A pretty good rule for life is: if you don’t know something, ask an expert. Obviously, you need to put in a good amount of work yourself, and try not to waste your tutor’s time with stuff that’s irrelevant or trivial. But remember, your tutor or lecturer is a font of expert knowledge, and they are there to be tapped. Back in the Dark Ages when I was a student, I felt embarrassed about the gigantic gaps in my knowledge, and one or two tutors did make me feel stupid for asking stuff. Today, of course, my job as a journalist involves putting questions to Shakespeare experts in order to get good information to share with my readers. It’s exactly the same with your university coursework.

Shakespeare is a massive subject, and you can’t be expected to know everything. However, do try to work on presenting your questions so they stimulate an enthusiastic response. Find out your tutor’s special areas of expertise and mine them for all they’re worth. When asking a tutor a question, it’s good if you can demonstrate that you’ve gained a certain amount of knowledge of the subject, but that you’re trying to acquire more. For example: “My teacher at school said that in Shakespeare’s day it was illegal for women to act on the English stage. Is this true? Can you tell me what is the current academic consensus on the subject?”

FOUR: Remember Shakespeare’s poems – and not just the Sonnets

In his own lifetime, Shakespeare’s name as a writer was perhaps most widely known in connection with his two bestselling long narrative poems – Venus and Adonis and The Rape of Lucrece. Today, these once hugely-popular poems are often forgotten, as so much attention is given to now-legendary plays like Hamlet, Othello and King Lear. So if you want to score some extra points with your tutors, make the time to read Shakespeare’s poems, and demonstrate your knowledge by including quotes and references in your essays. The good news is that Venus and Adonis is entertaining, quite saucy, and relatively easy to read. And in combination with Lucrece, it’ll help increase your knowledge of Classical (ie Greek and Roman) literature which is essential background to Shakespeare.

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The bad news is that many people, myself included, find Shakespeare’s Sonnets dense, demanding and difficult. However, there’s only 154 of them and they’re only 14 lines each. Believe me, you can do it. And once you’ve read Shakespeare’s sonnets, you can afford to feel proud because there is now officially nothing in English Literature that you can’t handle. For help with the Sonnets, try William Sutton’s Sonnet Book. There’s also an engaging YouTube series by the Sonnet Sisters.

FIVE: Get used to thinking about Shakespeare all the time.

During my school days, a great teacher named Mr Murphy once pointed out that the best way to get good at an academic subject is to make it part of your everyday life. So for example if you’re studying Economics, the student who reads the Financial Times every day (and The Economist each week) is going to learn more about the subject than the student who just does their coursework and nothing else.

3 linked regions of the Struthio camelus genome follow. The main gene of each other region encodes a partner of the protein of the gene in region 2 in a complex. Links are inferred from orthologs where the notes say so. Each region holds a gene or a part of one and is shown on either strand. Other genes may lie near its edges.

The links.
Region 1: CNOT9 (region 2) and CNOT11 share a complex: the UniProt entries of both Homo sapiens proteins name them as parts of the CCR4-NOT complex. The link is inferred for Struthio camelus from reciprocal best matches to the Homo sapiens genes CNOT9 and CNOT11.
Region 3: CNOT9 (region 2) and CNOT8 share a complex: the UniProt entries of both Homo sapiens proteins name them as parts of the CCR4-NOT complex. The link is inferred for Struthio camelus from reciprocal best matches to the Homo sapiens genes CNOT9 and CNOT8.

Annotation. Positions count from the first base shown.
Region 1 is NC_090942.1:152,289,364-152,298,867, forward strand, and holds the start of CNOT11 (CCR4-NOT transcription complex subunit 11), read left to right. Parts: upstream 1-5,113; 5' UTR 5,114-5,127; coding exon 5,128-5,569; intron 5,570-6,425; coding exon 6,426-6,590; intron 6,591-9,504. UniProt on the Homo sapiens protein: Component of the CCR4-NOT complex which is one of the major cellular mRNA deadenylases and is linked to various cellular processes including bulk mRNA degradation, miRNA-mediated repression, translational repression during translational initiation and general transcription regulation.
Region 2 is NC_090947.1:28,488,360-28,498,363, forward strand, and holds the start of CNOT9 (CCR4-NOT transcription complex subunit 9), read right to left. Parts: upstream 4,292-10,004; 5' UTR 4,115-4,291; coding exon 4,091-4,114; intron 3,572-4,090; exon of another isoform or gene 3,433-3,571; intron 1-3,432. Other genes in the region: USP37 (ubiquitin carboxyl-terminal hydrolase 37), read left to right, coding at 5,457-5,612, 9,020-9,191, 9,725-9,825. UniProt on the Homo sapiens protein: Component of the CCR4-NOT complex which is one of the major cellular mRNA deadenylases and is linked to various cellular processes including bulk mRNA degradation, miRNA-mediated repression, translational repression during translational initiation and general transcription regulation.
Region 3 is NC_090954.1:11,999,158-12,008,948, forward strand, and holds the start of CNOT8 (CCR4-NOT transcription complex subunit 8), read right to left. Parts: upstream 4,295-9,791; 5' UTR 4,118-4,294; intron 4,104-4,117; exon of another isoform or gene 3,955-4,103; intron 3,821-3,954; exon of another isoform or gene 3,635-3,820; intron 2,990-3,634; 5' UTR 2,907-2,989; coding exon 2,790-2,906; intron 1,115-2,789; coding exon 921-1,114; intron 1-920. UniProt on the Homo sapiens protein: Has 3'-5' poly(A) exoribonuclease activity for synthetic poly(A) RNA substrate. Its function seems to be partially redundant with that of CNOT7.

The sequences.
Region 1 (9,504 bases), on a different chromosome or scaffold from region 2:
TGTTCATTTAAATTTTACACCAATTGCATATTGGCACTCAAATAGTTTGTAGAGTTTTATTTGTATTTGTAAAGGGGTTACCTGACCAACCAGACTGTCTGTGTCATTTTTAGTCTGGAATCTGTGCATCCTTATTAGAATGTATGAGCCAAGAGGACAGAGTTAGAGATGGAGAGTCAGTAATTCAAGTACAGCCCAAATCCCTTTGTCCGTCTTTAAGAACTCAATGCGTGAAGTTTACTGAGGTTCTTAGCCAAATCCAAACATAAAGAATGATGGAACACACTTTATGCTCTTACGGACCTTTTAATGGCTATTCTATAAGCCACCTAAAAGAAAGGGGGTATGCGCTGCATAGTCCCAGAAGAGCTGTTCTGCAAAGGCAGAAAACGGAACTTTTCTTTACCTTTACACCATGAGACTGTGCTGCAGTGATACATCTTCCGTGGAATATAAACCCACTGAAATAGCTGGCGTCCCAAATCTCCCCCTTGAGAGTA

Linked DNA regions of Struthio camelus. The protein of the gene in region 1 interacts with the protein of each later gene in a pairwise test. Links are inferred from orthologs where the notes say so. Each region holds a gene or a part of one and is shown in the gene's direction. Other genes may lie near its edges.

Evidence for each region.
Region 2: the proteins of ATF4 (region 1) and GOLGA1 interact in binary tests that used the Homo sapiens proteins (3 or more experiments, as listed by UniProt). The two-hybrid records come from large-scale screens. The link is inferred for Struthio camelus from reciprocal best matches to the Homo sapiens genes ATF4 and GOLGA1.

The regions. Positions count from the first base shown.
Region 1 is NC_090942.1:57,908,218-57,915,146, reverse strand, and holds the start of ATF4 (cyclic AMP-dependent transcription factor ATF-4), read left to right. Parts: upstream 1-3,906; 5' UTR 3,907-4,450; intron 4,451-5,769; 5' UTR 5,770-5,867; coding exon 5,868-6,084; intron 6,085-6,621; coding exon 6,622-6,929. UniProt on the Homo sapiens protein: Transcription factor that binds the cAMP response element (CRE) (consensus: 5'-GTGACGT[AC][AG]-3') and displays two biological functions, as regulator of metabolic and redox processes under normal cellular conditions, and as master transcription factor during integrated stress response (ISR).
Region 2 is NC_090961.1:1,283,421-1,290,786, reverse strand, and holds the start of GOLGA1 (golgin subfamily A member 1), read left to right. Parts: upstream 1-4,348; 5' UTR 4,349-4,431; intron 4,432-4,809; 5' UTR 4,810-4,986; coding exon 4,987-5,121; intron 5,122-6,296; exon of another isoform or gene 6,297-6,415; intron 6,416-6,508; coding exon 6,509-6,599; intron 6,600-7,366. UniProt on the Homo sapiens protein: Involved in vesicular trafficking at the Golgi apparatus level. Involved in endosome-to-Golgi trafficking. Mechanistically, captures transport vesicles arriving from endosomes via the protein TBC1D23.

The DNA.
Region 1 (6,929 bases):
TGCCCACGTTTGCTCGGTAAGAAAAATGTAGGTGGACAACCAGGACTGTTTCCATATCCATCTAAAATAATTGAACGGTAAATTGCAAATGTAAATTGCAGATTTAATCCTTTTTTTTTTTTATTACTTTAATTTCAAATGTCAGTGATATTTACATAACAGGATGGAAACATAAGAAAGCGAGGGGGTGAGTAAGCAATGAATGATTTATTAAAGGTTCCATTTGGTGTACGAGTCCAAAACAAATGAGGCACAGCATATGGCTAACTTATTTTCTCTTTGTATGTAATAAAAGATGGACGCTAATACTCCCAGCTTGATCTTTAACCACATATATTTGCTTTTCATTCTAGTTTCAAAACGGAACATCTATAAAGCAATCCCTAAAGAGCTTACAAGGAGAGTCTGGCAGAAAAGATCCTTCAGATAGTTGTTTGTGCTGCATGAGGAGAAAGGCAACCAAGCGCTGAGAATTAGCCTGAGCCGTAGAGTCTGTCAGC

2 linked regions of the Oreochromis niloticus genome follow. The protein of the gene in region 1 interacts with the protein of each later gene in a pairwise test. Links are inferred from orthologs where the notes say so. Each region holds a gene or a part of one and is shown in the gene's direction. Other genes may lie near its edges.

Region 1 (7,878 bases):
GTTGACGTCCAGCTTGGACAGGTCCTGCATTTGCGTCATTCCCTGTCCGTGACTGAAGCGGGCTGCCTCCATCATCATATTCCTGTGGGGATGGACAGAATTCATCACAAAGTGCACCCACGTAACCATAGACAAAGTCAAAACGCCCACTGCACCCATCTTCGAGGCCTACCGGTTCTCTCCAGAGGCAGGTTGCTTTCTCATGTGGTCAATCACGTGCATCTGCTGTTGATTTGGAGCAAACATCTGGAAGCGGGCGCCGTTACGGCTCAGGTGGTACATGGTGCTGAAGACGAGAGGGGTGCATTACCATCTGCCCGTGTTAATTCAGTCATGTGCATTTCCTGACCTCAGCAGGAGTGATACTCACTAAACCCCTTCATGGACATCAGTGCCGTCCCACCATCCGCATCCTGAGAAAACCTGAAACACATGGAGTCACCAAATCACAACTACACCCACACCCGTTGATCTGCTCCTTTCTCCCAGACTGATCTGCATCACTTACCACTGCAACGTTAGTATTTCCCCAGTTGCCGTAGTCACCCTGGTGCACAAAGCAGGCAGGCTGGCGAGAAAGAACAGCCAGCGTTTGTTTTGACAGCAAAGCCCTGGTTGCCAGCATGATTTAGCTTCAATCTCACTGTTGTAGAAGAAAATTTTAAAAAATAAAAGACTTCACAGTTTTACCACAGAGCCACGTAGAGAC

It’s like that with Shakespeare. You’re going to get out what you put in and, quite frankly, why settle for doing the bare minimum, when there’s so much fun to be had in reaching for the absolute maximum. Everything you learn about Shakespeare is going to help in some way, so here’s some of the best ways to maximise your Shakespeare intake.

1. Read Shakespeare Magazine. Obviously. Get every single issue completely free here.

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2. Go and see any and all Shakespeare plays in your vicinity. Can’t afford a ticket? Try blagging a freebie by offering to review it for your student magazine. See if you can help organise student trips to major theatres such as the Royal Shakespeare Company in Stratford-upon-Avon, and Shakespeare’s Globe in London. (While you’re in Stratford, be sure to visit Shakespeare’s Birthplace as well)

3. Get a part in a student production of a Shakespeare play – one of the best ways to experience Shakespeare is on the stage itself. Not up for acting? There’s a plethora of backstage roles, so there’s bound to be one that suits you.

4. Watch as many Shakespeare videos as you can. The two series of The Hollow Crown are a great starting point, as are any of the Kenneth Branagh Shakespeare films, plus the Baz Luhrmann Romeo and Juliet. Here’s a tip – watch them with the subtitles on. You’ll find that you understand it better when you’re seeing it, hearing it and reading it at the same time.

5. Listen to Shakespeare podcasts. These are great for listening to on journeys, or for a bit of extra learning while you exercise, relax – or even while doing the dishes. Three of the best ones are Reduced Shakespeare Company, Emma Smith: Approaching Shakespeare and Sheldrake on Shakespeare.